To be an ally to a homeless person is very simple: Approach him with an open mind and listen to his story. Don't listen with the idea that's he's a typical Terry the Tramp - listen to him as a person. And don't go to a bureaucrat for answers, ask a homeless person what he needs, and what he can do with your help. - Doug Castle
Doug Castle, a homeless man in Seattle, gets at the heart of Steven VanderStaay's Street Lives: An Oral History of Homeless Americans. VanderStaay, in the tradition of Studs Terkel, Margaret Randall, and others, reminds us that it is the listener as well as the teller who causes the "story" to exist. His active listening and dialogue with a large and diverse cross-section of homeless Americans has allowed him (as listener/interviewer) and the homeless people (as tellers/interviewees) to mutually rewrite history.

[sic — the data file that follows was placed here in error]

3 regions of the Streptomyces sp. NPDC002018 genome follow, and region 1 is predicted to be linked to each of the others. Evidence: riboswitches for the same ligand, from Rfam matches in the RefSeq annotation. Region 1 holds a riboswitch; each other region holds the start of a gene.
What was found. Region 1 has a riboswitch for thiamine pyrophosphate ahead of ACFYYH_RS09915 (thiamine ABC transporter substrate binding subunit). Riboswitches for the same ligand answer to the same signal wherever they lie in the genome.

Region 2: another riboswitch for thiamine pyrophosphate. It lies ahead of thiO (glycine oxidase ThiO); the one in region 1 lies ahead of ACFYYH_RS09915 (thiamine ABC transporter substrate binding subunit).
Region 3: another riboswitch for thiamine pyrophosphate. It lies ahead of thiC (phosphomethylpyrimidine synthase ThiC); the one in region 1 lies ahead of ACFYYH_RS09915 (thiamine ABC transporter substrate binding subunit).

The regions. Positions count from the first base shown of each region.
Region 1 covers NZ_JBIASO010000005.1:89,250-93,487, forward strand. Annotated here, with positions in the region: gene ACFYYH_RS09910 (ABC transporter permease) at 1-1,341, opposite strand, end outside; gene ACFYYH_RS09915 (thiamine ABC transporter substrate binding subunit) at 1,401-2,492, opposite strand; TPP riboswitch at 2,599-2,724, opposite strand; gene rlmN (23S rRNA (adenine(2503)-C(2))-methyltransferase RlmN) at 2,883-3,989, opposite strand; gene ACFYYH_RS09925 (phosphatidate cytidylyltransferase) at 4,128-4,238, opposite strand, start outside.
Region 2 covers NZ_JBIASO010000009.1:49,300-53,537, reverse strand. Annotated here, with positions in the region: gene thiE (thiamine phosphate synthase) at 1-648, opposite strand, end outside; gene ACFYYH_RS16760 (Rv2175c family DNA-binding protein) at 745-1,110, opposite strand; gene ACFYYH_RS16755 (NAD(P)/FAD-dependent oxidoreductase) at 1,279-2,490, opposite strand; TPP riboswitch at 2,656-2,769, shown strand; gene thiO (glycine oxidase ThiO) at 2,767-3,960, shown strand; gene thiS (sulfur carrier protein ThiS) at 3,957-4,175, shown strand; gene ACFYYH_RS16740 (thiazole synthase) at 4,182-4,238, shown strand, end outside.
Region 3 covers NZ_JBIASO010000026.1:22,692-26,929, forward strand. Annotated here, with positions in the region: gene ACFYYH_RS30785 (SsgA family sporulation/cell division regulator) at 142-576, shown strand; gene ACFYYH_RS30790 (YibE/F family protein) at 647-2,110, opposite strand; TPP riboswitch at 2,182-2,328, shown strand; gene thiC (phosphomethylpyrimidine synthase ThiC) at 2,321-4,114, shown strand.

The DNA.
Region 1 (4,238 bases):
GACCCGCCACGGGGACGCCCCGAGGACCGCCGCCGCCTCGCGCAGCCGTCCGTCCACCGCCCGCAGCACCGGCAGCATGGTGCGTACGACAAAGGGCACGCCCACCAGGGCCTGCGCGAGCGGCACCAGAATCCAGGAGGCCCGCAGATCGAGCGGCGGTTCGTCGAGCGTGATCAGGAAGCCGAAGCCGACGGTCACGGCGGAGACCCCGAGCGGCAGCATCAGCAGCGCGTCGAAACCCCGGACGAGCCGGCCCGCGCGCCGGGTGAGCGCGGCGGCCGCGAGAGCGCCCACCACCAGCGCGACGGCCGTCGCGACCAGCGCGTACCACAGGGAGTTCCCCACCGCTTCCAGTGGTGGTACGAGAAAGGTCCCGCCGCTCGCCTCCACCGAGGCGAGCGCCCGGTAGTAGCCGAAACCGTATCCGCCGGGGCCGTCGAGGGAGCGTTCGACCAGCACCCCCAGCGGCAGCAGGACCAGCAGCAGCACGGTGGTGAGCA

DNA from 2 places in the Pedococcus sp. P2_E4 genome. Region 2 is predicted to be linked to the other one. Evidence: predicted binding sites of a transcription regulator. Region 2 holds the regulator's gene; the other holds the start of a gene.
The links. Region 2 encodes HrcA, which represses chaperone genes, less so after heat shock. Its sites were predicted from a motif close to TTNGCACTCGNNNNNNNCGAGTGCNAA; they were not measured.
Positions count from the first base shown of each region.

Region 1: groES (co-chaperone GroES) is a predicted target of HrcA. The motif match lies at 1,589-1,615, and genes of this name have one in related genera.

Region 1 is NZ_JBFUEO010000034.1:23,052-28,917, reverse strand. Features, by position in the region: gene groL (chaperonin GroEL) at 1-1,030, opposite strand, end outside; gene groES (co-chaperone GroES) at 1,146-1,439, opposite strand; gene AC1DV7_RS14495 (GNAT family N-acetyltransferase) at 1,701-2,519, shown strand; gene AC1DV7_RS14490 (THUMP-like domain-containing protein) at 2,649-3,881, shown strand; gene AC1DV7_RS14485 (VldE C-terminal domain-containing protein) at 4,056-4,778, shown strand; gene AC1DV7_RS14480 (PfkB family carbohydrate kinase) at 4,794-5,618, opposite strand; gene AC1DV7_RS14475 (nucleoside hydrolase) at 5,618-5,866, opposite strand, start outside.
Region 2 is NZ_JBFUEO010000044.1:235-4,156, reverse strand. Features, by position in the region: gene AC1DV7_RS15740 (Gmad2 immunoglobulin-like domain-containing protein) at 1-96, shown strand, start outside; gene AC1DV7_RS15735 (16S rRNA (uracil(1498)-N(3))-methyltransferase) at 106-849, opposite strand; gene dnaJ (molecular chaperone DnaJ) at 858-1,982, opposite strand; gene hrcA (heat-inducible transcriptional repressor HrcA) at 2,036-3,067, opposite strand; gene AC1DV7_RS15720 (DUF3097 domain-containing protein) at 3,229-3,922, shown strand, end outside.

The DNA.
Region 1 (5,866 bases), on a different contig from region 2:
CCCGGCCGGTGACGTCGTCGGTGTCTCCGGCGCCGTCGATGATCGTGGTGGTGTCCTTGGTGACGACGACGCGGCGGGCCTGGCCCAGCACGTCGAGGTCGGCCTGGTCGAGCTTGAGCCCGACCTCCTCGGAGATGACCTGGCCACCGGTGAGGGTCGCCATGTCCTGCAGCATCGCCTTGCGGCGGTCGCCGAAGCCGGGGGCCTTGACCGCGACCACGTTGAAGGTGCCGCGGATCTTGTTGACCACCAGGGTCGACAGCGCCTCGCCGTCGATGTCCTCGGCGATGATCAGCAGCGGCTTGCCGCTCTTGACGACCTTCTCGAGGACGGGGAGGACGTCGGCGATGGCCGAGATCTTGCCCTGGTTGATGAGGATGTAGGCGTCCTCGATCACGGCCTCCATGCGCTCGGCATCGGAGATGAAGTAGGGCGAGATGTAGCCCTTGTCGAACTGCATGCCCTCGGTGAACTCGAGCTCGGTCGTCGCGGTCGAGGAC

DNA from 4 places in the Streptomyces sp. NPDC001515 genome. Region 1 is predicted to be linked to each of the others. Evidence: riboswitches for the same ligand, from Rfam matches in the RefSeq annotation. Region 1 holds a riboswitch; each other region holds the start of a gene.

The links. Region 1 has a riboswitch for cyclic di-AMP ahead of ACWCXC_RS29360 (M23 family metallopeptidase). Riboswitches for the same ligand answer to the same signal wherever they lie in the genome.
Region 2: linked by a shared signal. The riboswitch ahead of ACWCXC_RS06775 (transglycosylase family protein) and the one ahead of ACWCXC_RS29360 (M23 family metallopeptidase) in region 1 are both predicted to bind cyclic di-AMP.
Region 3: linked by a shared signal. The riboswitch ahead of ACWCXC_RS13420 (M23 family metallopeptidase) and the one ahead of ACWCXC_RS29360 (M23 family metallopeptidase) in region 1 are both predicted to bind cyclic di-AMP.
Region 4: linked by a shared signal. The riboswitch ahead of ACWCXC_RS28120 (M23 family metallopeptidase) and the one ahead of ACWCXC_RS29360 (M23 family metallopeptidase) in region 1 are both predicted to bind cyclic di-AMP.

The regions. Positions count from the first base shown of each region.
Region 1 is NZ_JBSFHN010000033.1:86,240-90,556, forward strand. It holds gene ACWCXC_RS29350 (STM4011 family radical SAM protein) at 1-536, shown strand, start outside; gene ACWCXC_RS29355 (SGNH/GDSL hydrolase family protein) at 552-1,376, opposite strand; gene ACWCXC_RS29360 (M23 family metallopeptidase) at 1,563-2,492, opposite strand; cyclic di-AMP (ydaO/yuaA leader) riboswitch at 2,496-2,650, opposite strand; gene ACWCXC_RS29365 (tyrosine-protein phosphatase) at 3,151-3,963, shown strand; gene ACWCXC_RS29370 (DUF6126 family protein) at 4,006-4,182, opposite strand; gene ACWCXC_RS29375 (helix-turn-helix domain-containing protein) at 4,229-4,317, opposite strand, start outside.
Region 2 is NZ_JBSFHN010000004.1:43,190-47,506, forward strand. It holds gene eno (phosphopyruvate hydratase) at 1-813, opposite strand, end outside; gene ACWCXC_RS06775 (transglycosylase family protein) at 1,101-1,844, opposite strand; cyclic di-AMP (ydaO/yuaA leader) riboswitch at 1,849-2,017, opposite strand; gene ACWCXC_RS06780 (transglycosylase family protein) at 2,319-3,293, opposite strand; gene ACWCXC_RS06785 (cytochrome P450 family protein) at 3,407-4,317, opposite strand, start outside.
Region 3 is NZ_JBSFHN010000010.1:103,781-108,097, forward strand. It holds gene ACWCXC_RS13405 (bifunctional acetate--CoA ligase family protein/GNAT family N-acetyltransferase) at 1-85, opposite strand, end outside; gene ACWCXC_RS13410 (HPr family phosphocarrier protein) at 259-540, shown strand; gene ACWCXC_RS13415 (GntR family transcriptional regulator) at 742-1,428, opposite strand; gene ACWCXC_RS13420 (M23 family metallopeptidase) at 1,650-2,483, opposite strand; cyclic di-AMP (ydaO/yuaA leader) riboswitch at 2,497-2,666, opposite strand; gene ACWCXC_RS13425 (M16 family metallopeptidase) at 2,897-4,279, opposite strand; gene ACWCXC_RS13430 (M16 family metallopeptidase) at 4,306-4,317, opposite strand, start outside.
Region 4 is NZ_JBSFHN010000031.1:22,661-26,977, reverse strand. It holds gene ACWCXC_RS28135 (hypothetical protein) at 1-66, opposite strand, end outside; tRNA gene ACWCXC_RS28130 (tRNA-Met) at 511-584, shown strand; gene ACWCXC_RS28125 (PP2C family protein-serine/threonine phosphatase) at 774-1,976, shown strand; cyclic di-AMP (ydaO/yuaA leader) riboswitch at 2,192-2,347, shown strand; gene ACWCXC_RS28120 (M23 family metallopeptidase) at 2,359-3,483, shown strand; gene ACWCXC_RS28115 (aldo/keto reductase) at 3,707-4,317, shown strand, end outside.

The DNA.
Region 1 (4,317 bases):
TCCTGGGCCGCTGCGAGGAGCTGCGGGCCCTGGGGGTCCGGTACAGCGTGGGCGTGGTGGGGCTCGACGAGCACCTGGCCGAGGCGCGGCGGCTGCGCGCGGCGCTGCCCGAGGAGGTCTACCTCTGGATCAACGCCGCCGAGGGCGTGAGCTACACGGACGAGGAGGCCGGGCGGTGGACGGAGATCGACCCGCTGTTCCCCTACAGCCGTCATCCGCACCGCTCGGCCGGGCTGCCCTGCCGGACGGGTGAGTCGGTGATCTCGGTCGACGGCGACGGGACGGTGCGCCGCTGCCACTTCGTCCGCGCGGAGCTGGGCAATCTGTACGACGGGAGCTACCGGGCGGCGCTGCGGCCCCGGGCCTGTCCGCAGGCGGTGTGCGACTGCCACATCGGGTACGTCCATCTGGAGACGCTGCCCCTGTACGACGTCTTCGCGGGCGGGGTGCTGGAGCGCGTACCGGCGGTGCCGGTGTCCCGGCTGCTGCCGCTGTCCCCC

A young homeless man in Washington, D.C., Trae Casey, echoes this need for careful listeners: "I've come a long way since I've been here. I've climbed back up. I've pulled myself back up. That's what I'm doing. But it's still hard, man. I need somebody to listen to my problems...Somebody just to take five minutes."
Nearly five years in the writing, this book is the product of VanderStaay listening not just for minutes but for hundreds of hours. And unlike the voiceless "research" on the homeless that masquerades as "objective" analysis (and certainly objectifies the homeless themselves), the voices on these pages empower the homeless to be subjects of their own history. They speak. In so doing they remind us that they have stories worth telling and listening to, that they exist.
Perhaps this seems self-evident. It is not.